So I am reading every day, but what I love best is to talk to people. My mom is, and I am, too, the person who talks to everybody in line at the post office. I love to chat with the postal clerks and grocery story cashiers, and the librarians and the guys at the oil change shop—no matter if they tell me to stay in the car, I get out and watch what they’re doing. I love to hear people’s stories and to learn how they feel about life and its challenges. (And I have learned that if you show some interest, people will indeed share their stories with you.) Most of what I’ve learned in life beside what I’ve read, I have learned from talking to folks. I’m happy when I’m sitting at a table sharing stories, jokes and anecdotes with friends. I’m happy to meet someone new who has an experience I’ve never dreamed of, and it turns out most people do have such experiences. My mother’s mother, Betty, used to do the same thing, though she lived a life very different from my mom. Betty was a proud active lifelong member of the Chicago League of Women Voters and attended and took notes at the Metropolitan Sanitary District meetings for decades.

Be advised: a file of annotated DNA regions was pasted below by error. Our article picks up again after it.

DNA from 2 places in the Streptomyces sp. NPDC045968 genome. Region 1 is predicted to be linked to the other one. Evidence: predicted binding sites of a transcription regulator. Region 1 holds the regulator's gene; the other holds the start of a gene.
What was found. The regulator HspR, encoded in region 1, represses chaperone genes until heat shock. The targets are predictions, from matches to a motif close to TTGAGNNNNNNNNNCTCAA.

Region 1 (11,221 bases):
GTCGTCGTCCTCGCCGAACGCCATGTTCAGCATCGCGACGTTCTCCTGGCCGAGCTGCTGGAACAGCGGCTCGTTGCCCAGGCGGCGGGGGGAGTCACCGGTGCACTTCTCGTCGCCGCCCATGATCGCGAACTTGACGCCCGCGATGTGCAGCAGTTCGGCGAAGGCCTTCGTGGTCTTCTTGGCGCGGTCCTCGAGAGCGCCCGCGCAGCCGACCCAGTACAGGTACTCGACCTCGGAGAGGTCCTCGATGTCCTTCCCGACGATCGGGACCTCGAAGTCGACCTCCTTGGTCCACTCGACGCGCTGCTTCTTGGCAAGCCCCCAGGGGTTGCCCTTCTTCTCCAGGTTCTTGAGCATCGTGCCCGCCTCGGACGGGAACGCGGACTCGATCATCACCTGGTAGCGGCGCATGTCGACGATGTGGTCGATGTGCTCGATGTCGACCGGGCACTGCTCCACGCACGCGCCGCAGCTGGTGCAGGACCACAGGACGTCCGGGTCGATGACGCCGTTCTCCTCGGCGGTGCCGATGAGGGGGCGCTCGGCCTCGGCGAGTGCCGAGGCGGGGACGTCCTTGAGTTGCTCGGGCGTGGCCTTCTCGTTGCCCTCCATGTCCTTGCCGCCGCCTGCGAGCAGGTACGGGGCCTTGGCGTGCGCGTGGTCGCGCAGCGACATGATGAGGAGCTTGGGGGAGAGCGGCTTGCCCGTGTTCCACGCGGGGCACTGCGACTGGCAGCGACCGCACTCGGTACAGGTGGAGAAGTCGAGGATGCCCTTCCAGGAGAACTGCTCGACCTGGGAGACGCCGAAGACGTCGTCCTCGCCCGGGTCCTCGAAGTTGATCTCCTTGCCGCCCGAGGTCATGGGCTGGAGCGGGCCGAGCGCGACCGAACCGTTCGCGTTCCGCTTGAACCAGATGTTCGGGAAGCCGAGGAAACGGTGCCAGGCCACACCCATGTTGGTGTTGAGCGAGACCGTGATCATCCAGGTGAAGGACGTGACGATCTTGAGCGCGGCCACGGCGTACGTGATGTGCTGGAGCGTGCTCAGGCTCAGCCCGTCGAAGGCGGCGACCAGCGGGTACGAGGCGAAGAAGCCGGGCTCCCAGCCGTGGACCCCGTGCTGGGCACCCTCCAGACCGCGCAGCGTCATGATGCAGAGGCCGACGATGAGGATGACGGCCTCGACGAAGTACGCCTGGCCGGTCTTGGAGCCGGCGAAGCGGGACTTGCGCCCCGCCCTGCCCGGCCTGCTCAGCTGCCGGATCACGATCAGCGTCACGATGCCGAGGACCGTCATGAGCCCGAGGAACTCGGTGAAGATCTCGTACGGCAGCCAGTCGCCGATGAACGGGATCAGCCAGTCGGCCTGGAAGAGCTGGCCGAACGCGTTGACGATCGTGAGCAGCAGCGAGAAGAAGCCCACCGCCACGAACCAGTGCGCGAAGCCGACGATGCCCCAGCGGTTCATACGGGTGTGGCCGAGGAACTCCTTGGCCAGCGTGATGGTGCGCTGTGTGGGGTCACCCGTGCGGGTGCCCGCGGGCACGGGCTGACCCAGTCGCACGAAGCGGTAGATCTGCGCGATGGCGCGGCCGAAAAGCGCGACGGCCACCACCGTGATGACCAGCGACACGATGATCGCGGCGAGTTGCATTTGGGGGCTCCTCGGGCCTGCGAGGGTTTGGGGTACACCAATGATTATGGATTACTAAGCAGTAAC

Occasionally I get story ideas from the people I talk to, but more often what I’ve gotten are glimpses and insights into the human psyche and soul, and that is worth more than any story plot.
I don’t know if I’m supposed to say this, but I think of all my writing as communication first and foremost.
Men are great to have around, but they have their limitations and you might not want to depend upon them too much.
We’ll just leave it at that and say Susanna taught me to be independent. And I’ll make the case that being capable and independent has helped me stay happily married for 28 years to the same dude, my darling Christopher. You might have noticed that fiction writers, novelists especially, are most often people who need to live calm, sensible lives. A novelist needs a life without drama in order that she can deliver all the drama to the page.
She also taught me to keep an eye out for what’s most interesting around me, right in my own neighborhood.